Depression: The Silent Second Plague During The COVID-19 Pandemic

Depression. This was the description about this condition on our Facebook page this morning:

Every man has his secret sorrows which the world knows not, and oftentimes we call a man cold when he is only sad.”― Henry Wadsworth Longfellow

Gloria Rose-Saunders, a Director and Treasurer of Daughters of Sheba Foundation, suggested that we write about depression this week.

Not sure exactly what prompted her to want us to address this issue but it is a timely one.

Depression Riding With COVID-19

As the COVID-19 pandemic subsides in some places and rapidly spreads in others, its partner in crime, the silent plague we call “Depression” marches on. A quick glance of the latest news items on the subject of COVID-19 and Depression brings up the following.

  • Covid-19 school closings linked to an increase in depression and suicide, study finds
  • Experts worry about teen anxiety, depression during the COVID-19 lockdown
  • Depression Symptoms 3 Times Higher During COVID-19 Lockdown
  • Depression, anxiety spike amid COVID-19 pandemic and turbulent times

Do you notice a trend here?

Increasingly, children and young adults are being affected by COVID-19. Correct, they may not be dying in the numbers as seniors around the world. However, they are quietly suffering from the secondary plague.

Why then would any government or country’s leader be irresponsible and callous enough not to do whatever it takes to get this pandemic under control? It is slaughtering the emotional well-being of the next generation!

Depression Is Not A Game

Depression is an insidious condition. In 2007, I was diagnosed as clinically depressed. Months had passed with me not so quietly suffering the breakup of the longest-term relationship of my life. There is no need to rehash the details of events save to say that my life was a mess.

At first, I had no idea how to cope with the feeling of complete emptiness and loss. All I knew to do was copiously cry, sit quietly in the darkness of my room, sleep for hours on end after which insomnia would arrive and sleep would leave.

Friends tried to help. Eventually, they got fed up with me. They did not know how to help. Thoughts of driving my car over each bridge along my way to and from work frequented me. Life seemed totally meaningless. Nevertheless, not completely over with life,  I kept my car on the road.

Alone, weighing 20 or more pound less than when the drama began, I tried to commit suicide twice.

Professional Help

African Americans share the same mental health issues as the rest of the population, with arguably even greater stressors due to racism, prejudice, and economic disparities. Meanwhile, many wonder why African Americans shy away from psychotherapy as a potential solution to challenges such as depression, anxiety, posttraumatic stress disorder, marriage problems, and parenting issues.” Monnica T Williams Ph.D.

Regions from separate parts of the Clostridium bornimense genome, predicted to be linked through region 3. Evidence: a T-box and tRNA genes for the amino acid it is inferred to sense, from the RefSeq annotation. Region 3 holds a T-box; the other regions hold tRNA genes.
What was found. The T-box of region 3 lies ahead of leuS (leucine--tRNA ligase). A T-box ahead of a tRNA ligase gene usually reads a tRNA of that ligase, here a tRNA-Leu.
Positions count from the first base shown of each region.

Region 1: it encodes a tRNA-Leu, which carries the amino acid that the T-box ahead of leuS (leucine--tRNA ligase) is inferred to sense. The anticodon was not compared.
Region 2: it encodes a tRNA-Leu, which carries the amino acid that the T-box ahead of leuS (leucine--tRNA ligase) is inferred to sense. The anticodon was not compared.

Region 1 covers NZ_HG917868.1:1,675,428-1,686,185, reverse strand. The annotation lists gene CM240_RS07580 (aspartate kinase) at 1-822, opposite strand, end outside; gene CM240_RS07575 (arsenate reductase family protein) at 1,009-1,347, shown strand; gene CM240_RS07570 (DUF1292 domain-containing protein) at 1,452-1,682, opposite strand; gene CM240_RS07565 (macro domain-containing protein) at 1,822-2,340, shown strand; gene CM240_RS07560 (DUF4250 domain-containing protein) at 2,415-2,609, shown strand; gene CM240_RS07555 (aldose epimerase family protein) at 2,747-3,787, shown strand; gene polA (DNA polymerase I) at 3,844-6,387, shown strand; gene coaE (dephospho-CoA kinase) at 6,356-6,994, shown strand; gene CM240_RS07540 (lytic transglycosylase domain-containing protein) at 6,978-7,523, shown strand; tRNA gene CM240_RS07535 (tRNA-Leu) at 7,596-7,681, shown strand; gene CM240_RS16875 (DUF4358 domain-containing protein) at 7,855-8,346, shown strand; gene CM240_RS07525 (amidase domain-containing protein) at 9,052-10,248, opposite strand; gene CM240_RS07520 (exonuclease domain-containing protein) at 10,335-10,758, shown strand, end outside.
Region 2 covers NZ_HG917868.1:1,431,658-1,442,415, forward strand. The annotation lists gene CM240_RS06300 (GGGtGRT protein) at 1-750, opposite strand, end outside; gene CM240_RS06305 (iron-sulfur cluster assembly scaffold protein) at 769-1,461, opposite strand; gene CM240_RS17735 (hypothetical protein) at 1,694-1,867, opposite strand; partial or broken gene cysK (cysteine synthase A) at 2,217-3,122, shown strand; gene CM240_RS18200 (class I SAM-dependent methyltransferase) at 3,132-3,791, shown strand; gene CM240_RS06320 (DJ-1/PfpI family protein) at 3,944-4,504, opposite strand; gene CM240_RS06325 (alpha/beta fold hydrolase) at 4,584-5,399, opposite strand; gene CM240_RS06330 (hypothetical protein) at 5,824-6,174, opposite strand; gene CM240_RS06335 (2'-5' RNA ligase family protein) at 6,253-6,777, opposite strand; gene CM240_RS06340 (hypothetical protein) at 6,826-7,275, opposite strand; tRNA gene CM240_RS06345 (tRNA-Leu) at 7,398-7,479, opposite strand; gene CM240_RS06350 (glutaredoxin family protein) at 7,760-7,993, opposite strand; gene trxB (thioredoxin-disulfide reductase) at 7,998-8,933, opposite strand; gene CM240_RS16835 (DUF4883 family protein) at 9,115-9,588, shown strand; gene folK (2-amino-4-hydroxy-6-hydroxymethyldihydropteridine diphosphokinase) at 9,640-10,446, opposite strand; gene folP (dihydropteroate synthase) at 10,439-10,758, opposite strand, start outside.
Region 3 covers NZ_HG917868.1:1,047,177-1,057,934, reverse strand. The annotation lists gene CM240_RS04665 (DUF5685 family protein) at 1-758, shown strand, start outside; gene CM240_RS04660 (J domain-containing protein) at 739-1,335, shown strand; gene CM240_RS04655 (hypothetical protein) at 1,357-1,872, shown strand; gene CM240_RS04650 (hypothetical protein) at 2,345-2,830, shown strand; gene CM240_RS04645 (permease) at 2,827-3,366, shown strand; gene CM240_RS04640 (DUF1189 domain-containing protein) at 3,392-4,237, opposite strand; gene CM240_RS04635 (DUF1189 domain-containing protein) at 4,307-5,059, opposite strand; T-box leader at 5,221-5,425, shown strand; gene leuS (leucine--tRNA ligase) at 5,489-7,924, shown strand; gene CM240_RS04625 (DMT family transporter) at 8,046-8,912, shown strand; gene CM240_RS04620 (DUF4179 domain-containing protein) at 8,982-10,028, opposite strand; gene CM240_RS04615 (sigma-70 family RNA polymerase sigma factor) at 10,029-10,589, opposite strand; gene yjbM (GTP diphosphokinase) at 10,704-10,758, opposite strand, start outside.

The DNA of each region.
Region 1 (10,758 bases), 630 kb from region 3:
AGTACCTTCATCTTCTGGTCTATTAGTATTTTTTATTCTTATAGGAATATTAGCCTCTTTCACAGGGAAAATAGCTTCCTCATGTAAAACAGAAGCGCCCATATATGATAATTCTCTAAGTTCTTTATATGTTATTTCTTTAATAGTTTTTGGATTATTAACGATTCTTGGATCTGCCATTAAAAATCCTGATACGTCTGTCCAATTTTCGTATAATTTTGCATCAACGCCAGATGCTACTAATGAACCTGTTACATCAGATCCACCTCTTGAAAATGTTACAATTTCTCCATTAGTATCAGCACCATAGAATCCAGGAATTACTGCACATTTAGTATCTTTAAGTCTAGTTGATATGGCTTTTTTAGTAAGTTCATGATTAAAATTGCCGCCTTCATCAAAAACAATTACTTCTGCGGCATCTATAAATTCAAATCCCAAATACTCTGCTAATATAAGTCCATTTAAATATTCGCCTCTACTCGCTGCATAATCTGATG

She discusses why in this article in “Psychology Today.” Check it out.

Personal Trial and Challenges With Depression

Like so many people of colour and Jamaicans, as with African-Americans, therapy was not my thing. My friends continuously suggested finding a psychologist but I resisted. Only when threatened with the mental ward that it dawned on me to get help.

Black people as discussed in the aforementioned article, do not like going into therapy. I was no different. Every excuse that was known to man I gave. Friends recommended numerous counsellors were but I rejected every one. Until one, in particular, came to my attention did I acquiesce.

Thank heavens!

That woman literally saved my life! She first opened my eyes to where exactly I was precariously perched. Then she taught me immediate coping skills. Then we got into the deep stuff, including healthy boundaries, recognizing what is mine and what is not and how to stop catastrophizing.

Not Everything Is A Catastrophe

It was that last lesson that really started my healing process. Young people urgently need this lesson through this pandemic.

There are silver linings around every dark cloud.

We need psychologist and counsellors in every community impacted by COVID-19. People of colour are disproportionately being affected by the pandemic. We need an overflow of support services to these communities asap!

We here are not medical professionals. However, we have publicly shared our story with depression. We can at least be sounding boards for you or anyone who needs one.

Do follow and like our Facebook, Instagram and Twitter profiles to receive updates throughout the day on this and many other topics of interest.

Peace and Love,


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One Response to Depression: The Silent Second Plague During The COVID-19 Pandemic

  1. Pingback: Mental Health Awareness During COVID-19: Do We Need More Than A Month? - Daughters of Sheba Foundation

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